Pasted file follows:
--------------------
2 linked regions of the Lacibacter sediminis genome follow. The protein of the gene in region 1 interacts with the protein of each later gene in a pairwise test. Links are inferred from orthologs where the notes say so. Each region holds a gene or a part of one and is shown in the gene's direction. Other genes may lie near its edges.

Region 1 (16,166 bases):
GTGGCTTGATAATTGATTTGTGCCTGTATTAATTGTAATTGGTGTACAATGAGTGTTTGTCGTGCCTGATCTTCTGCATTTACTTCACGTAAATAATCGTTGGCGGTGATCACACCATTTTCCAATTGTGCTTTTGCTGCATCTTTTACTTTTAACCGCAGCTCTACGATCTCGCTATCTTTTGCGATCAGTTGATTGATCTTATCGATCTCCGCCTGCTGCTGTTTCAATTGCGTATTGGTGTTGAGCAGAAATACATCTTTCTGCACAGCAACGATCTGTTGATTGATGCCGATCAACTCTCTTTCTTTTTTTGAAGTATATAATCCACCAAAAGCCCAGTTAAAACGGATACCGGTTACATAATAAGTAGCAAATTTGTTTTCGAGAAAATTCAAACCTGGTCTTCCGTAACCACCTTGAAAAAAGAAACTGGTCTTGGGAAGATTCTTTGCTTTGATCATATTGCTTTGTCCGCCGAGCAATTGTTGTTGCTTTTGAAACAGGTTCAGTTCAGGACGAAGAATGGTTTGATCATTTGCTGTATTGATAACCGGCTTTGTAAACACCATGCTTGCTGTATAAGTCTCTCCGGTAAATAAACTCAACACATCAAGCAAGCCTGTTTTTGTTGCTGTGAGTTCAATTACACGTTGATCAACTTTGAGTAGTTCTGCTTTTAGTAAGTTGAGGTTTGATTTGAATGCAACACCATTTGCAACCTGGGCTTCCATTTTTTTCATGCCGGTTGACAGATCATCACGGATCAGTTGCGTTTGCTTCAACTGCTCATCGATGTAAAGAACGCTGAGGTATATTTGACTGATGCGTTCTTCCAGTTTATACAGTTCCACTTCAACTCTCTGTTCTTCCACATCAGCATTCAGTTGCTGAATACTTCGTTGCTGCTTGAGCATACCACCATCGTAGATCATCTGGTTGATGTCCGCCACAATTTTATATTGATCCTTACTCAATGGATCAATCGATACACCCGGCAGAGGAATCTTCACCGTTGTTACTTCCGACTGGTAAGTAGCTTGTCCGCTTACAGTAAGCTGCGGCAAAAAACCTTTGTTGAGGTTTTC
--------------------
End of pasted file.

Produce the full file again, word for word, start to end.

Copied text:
2 linked regions of the Lacibacter sediminis genome follow. The protein of the gene in region 1 interacts with the protein of each later gene in a pairwise test. Links are inferred from orthologs where the notes say so. Each region holds a gene or a part of one and is shown in the gene's direction. Other genes may lie near its edges.

Region 1 (16,166 bases):
GTGGCTTGATAATTGATTTGTGCCTGTATTAATTGTAATTGGTGTACAATGAGTGTTTGTCGTGCCTGATCTTCTGCATTTACTTCACGTAAATAATCGTTGGCGGTGATCACACCATTTTCCAATTGTGCTTTTGCTGCATCTTTTACTTTTAACCGCAGCTCTACGATCTCGCTATCTTTTGCGATCAGTTGATTGATCTTATCGATCTCCGCCTGCTGCTGTTTCAATTGCGTATTGGTGTTGAGCAGAAATACATCTTTCTGCACAGCAACGATCTGTTGATTGATGCCGATCAACTCTCTTTCTTTTTTTGAAGTATATAATCCACCAAAAGCCCAGTTAAAACGGATACCGGTTACATAATAAGTAGCAAATTTGTTTTCGAGAAAATTCAAACCTGGTCTTCCGTAACCACCTTGAAAAAAGAAACTGGTCTTGGGAAGATTCTTTGCTTTGATCATATTGCTTTGTCCGCCGAGCAATTGTTGTTGCTTTTGAAACAGGTTCAGTTCAGGACGAAGAATGGTTTGATCATTTGCTGTATTGATAACCGGCTTTGTAAACACCATGCTTGCTGTATAAGTCTCTCCGGTAAATAAACTCAACACATCAAGCAAGCCTGTTTTTGTTGCTGTGAGTTCAATTACACGTTGATCAACTTTGAGTAGTTCTGCTTTTAGTAAGTTGAGGTTTGATTTGAATGCAACACCATTTGCAACCTGGGCTTCCATTTTTTTCATGCCGGTTGACAGATCATCACGGATCAGTTGCGTTTGCTTCAACTGCTCATCGATGTAAAGAACGCTGAGGTATATTTGACTGATGCGTTCTTCCAGTTTATACAGTTCCACTTCAACTCTCTGTTCTTCCACATCAGCATTCAGTTGCTGAATACTTCGTTGCTGCTTGAGCATACCACCATCGTAGATCATCTGGTTGATGTCCGCCACAATTTTATATTGATCCTTACTCAATGGATCAATCGATACACCCGGCAGAGGAATCTTCACCGTTGTTACTTCCGACTGGTAAGTAGCTTGTCCGCTTACAGTAAGCTGCGGCAAAAAACCTTTGTTGAGGTTTTC